Sebastian Schipper’s Victoria was the big winner at this year’s German Film Awards, taking home six statuettes from its seven nominations including the Golden Lolas for Best Film, Best Director, and Best Lead Actor.


Schipper’s one-shot thriller set during a breathless night on the streets of Berlin also picked up Lolas for the Spanish actress Laia Costa, the title character, and the Danish cinematographer Sturla Brandth Grøvlen.

Victoria premiered in the Berlinale’s main competition last February where Grøvlen received a Silver Bear, was released in German cinemas on 11 June and is being handled internationally by The Match Factory.

The Silver Lola for Best Film was awarded by the members of the German Film Academy to Edward Berger’s social-realist drama Jack, with the Bronze Lola going to Johannes Naber’s black comedy Age Of Cannibals which deservedly also received the Lola for Best Screenplay for the searing dialogues by the author Stefan Weigl.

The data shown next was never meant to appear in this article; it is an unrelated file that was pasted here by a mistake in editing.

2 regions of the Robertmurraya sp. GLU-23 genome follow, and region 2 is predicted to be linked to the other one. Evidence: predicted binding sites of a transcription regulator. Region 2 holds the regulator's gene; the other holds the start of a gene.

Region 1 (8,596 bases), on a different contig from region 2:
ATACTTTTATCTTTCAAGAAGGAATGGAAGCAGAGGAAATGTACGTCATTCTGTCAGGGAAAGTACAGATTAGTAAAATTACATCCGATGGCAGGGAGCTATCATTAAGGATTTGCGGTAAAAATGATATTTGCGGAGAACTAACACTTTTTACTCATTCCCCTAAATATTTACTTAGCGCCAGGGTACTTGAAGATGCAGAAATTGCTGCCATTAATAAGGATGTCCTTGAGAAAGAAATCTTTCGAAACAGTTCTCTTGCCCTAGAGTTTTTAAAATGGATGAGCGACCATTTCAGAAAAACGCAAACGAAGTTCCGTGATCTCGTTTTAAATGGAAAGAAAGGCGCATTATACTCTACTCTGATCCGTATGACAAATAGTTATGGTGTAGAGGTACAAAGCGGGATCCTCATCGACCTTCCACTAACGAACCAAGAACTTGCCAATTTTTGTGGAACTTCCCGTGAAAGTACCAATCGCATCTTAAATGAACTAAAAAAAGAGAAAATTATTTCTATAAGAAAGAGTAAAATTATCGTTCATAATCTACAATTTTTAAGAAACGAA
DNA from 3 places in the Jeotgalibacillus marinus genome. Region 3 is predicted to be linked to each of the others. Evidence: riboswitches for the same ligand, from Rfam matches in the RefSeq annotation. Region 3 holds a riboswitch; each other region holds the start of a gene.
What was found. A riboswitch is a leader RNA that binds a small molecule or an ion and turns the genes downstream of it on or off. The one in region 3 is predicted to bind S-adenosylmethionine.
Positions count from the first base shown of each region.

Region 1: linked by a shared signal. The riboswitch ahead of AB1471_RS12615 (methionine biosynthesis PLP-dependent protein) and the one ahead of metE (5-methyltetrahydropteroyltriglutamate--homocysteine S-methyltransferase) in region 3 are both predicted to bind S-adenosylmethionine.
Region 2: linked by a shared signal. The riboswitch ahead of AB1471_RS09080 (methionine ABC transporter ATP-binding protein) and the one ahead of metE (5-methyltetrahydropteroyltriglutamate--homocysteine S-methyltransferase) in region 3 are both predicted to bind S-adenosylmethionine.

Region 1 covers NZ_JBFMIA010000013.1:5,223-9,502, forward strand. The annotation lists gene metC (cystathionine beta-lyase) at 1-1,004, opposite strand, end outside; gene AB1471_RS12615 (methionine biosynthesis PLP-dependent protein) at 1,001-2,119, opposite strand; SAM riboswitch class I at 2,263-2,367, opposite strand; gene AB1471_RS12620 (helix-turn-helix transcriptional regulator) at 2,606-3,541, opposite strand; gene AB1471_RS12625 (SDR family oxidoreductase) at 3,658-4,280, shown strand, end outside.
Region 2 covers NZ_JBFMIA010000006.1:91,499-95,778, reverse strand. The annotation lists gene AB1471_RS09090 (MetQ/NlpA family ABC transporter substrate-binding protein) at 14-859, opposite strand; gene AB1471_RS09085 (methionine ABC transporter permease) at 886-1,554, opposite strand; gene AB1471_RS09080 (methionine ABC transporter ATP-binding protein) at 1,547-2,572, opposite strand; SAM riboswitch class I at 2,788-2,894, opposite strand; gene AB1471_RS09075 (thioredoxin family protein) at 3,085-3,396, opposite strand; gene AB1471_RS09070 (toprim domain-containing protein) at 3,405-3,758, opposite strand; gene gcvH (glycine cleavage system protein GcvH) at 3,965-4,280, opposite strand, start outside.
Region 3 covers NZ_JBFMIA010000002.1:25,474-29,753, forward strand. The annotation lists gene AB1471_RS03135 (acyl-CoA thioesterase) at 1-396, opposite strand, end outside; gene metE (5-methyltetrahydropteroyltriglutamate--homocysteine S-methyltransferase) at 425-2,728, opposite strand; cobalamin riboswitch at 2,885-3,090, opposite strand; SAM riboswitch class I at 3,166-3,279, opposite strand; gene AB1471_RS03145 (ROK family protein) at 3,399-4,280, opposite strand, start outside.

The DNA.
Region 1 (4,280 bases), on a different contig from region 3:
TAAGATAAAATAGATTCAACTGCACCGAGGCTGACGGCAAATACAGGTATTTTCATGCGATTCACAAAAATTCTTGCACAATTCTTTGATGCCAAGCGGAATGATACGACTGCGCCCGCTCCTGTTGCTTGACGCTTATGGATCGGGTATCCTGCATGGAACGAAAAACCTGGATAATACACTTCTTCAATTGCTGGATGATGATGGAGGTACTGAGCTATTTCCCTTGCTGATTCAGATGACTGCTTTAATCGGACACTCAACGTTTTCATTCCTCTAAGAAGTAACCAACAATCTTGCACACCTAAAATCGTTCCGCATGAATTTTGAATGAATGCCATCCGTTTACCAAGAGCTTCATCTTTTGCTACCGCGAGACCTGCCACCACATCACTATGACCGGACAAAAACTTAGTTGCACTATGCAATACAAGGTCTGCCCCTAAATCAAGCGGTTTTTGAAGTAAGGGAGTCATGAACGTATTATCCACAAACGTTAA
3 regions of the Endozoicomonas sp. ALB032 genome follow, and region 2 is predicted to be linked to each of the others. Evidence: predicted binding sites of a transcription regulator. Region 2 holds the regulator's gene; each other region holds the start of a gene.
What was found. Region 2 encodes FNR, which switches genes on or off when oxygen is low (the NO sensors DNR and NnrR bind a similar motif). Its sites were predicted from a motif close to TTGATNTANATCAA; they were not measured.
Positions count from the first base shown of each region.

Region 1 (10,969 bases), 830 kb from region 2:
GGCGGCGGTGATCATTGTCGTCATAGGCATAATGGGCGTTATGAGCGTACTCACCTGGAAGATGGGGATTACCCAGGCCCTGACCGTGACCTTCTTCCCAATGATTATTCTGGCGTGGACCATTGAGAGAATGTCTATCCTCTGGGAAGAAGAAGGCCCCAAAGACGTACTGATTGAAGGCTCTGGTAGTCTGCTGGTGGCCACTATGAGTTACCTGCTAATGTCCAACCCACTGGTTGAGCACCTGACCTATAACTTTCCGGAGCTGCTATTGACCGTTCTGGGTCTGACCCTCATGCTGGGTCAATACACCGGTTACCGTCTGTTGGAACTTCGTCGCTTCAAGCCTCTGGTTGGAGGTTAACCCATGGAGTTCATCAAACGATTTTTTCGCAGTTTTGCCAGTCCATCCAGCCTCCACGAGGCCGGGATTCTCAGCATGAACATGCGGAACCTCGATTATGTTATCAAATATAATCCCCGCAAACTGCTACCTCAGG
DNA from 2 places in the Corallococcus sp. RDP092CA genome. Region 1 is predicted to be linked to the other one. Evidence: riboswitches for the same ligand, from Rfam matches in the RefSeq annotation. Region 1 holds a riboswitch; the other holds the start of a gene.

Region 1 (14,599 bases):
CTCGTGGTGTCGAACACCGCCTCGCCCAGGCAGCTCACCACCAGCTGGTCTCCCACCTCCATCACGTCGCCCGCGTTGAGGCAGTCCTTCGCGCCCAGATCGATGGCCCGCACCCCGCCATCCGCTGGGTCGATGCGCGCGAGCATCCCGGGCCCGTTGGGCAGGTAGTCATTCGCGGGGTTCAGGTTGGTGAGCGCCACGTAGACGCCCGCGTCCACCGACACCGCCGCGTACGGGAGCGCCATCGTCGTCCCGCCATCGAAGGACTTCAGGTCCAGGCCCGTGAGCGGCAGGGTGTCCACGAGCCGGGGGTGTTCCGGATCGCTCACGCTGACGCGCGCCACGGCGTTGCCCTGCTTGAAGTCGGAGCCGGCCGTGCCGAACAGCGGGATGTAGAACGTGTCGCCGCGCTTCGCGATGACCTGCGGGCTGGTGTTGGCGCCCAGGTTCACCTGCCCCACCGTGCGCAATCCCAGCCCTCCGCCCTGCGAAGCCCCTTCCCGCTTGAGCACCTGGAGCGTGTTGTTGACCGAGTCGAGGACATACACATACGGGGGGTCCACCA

Both Jack and Age of Cannibals had their world premieres durng the 2014 Berlinale.

International note

Another international note was struck at the ceremony in Berlin on Friday evening apart from the Lolas for Victoria’s lead actress and DoP when the Golden Lola for Best Documentary went to this year’s Oscar winner Citizenfour by the Berlin-based US documentary filmmaker Laura Poitras.

The award came almost two years to the day after the US whistleblower Edward Snowden left Hong Kong on a plane in the direction of Moscow on June 23, 2013.